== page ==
Johnson said that if 2011 AG5’s orbit model in hand now turns out to be a good representation of where the NEO will be in the future, then a mission analysis could be done now, and such work would be worthwhile. [5 Reasons to Care About Asteroids]
But, if the asteroid’s orbit isn’t that well defined, then a mission analysis would need to be mostly re-done after a better orbit is ascertained, he said.
"We are certain we will have a higher confidence model after observations are collected in another orbit of AG5," Johnson said, "and we are confident we will have more than sufficient time to do both the mission analysis and undertake any response still necessary after that observation opportunity."
"However, we will continue to study the AG5 situation, as we do continuously for all objects on the impact hazards list," Johnson concluded.
Tools to monitor 2011 AG5
"There are logical reasons to start really planning to do something really soon … and analyzing AG5 really soon," said Clark Chapman, a noted specialist in asteroids and a planetary scientist at the Southwest Research Institute in Boulder, Colo.
It has been generally thought that 2011 AG5 can't be observed again until September of 2013, Chapman told SPACE.com. "That’s not true. We can see it again in August of this year."
What’s needed is one of the largest ground-based telescopes on Earth, or the Hubble Space Telescope, Chapman advised. Doing so wouldn’t be too easy, "but in all probability could be done."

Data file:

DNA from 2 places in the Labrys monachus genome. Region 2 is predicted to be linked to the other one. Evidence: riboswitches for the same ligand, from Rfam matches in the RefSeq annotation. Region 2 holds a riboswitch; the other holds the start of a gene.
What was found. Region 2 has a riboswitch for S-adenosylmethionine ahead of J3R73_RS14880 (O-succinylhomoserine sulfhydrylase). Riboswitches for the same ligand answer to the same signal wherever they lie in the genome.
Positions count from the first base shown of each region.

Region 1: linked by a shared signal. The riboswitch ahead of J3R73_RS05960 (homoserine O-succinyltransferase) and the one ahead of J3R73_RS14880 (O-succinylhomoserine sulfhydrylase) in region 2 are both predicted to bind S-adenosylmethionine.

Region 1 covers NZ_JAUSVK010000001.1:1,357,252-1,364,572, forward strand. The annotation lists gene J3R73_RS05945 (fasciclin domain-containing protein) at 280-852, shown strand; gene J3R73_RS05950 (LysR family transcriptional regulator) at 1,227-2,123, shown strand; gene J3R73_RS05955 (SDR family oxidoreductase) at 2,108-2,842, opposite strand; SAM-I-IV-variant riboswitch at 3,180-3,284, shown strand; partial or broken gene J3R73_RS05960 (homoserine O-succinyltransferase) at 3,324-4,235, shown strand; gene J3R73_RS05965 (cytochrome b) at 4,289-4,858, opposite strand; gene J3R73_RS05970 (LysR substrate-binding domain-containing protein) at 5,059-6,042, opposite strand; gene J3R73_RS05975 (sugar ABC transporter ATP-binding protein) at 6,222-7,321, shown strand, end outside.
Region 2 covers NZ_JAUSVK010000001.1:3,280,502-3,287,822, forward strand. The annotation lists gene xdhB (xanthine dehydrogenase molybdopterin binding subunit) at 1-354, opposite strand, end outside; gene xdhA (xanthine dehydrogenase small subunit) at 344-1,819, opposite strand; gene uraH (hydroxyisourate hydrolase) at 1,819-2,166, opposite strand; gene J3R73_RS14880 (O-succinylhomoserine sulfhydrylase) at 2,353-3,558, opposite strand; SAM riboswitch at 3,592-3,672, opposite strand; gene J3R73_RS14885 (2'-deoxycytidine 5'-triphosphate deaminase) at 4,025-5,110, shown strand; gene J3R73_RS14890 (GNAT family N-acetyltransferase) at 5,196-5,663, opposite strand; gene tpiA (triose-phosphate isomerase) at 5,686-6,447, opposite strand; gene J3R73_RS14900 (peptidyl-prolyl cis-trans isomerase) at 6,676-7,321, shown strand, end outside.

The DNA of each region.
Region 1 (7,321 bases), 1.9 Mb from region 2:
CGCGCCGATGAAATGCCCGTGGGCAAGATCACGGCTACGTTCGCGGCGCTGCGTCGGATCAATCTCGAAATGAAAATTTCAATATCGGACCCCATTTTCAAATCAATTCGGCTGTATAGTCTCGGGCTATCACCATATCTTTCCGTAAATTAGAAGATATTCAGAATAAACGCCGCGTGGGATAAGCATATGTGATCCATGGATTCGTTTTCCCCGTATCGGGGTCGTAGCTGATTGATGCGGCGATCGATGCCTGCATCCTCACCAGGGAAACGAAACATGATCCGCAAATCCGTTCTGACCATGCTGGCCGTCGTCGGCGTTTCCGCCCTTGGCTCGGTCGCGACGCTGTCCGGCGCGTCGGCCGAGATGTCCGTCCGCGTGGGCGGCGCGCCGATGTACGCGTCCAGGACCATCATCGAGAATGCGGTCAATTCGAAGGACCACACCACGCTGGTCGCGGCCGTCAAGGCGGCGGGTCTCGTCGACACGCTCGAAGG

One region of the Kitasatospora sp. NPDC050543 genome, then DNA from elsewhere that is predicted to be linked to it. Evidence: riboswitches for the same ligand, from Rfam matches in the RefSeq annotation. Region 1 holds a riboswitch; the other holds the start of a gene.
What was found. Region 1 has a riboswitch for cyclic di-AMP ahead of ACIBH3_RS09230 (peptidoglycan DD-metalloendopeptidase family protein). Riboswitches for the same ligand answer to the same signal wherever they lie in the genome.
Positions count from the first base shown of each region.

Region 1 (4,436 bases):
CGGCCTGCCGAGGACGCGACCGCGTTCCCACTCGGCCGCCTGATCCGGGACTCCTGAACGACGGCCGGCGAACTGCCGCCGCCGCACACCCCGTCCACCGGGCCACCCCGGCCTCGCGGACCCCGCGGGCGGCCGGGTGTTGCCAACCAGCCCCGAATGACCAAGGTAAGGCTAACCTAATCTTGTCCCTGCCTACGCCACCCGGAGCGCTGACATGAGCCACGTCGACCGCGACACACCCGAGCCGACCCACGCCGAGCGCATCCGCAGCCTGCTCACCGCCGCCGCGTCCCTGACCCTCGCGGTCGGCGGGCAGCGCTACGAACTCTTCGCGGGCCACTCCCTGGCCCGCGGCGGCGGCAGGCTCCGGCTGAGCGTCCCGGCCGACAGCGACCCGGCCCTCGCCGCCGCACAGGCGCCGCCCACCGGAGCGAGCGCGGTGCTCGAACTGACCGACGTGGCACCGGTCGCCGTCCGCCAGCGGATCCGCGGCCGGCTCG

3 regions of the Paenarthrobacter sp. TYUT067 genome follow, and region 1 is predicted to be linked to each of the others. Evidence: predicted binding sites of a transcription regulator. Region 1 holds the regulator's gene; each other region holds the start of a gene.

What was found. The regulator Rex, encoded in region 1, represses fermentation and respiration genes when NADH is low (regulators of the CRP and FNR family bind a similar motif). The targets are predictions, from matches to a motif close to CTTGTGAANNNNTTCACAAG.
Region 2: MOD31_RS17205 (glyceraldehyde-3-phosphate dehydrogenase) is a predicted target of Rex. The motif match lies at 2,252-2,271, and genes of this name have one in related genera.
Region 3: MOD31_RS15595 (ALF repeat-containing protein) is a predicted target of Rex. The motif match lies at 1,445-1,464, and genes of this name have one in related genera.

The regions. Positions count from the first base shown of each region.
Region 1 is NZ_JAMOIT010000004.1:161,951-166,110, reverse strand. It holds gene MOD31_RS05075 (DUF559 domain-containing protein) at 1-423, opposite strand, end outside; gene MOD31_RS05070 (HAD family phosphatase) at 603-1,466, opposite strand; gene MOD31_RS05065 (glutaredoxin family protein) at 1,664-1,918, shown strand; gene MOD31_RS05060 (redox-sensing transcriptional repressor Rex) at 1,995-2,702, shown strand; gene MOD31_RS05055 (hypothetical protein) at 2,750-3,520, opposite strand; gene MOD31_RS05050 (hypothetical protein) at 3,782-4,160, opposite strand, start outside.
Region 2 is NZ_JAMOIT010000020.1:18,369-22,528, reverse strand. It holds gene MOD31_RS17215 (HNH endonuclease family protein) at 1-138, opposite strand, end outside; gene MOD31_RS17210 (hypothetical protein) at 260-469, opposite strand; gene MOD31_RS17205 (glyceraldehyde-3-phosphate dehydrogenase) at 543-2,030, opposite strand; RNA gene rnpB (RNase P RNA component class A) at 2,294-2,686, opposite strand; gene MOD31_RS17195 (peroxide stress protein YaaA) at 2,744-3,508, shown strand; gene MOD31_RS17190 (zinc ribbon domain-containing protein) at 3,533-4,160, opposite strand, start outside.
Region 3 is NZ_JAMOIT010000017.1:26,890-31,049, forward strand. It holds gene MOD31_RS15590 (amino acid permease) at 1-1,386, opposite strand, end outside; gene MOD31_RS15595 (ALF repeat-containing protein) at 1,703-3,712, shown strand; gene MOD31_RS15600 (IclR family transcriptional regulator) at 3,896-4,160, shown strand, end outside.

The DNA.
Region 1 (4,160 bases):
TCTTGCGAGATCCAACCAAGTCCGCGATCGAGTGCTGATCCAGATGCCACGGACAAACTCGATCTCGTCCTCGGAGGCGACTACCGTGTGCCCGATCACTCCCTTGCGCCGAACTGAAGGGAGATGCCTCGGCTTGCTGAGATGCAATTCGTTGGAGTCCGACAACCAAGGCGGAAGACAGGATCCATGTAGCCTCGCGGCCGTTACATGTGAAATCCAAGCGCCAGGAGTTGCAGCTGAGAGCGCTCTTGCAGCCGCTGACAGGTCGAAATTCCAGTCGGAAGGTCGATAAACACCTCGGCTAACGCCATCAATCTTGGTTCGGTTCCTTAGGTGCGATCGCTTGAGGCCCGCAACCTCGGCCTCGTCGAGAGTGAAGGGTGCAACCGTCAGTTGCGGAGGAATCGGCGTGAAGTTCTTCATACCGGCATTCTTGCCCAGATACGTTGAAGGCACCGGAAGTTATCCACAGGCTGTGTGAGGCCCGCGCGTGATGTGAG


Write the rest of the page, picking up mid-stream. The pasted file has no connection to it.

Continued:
For one, the asteroid is very faint and ground-based telescopes would need to slew toward the horizon in a really dark sky.
"Telescopes are sort of designed to look more or less up … rather than over," Chapman noted. In the case of the Hubble Space Telescope, caution is the rule as it would be necessary to point the scope 42 degrees away from the sun to observe 2011 AG5, "but exceptions have been made in the past."
Odds of an impact
Still, whether using these tools to eye the asteroid will improve our understanding of the asteroid's track isn’t a given.
"We simply don’t know whether observations in August can make that much of a difference … but that's another arena in which studies should be done in the very near term," Chapman said.
In the meantime, more information about 2011 AG5 is needed, Chapman said.
"We don’t know how big this thing is," he said. "And if it’s on the big side, it would be hard to move it away from the keyhole with only a few years planning. And if it’s really big, it’s hard to move it away from the Earth if it goes through the keyhole."
Chapman stressed that the most probable result of more tracking of the asteroid is that the 2040 impact of Earth probability will drop to zero.
"I’m of the view that you can’t say, 'let’s just wait and the odds are likely to go to zero.' Yes, the odds are likely to go to zero…but suppose they don’t," Chapman said.
Leonard David has been reporting on the space industry for more than five decades. He is a winner of last year's National Space Club Press Award and a past editor-in-chief of the National Space Society's Ad Astra and Space World magazines. He has written for SPACE.com since 1999.
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Leonard David is an award-winning space journalist who has been reporting on space activities for more than 50 years. Currently writing as Space.com's Space Insider Columnist among his other projects, Leonard has authored numerous books on space exploration, Mars missions and more, with his latest being "Moon Rush: The New Space Race" published in 2019 by National Geographic. He also wrote "Mars: Our Future on the Red Planet" released in 2016 by National Geographic. Leonard has served as a correspondent for SpaceNews, Scientific American and Aerospace America for the AIAA. He was received many awards, including the first Ordway Award for Sustained Excellence in Spaceflight History in 2015 at the AAS Wernher von Braun Memorial Symposium. You can find out Leonard's latest project at his website and on Twitter.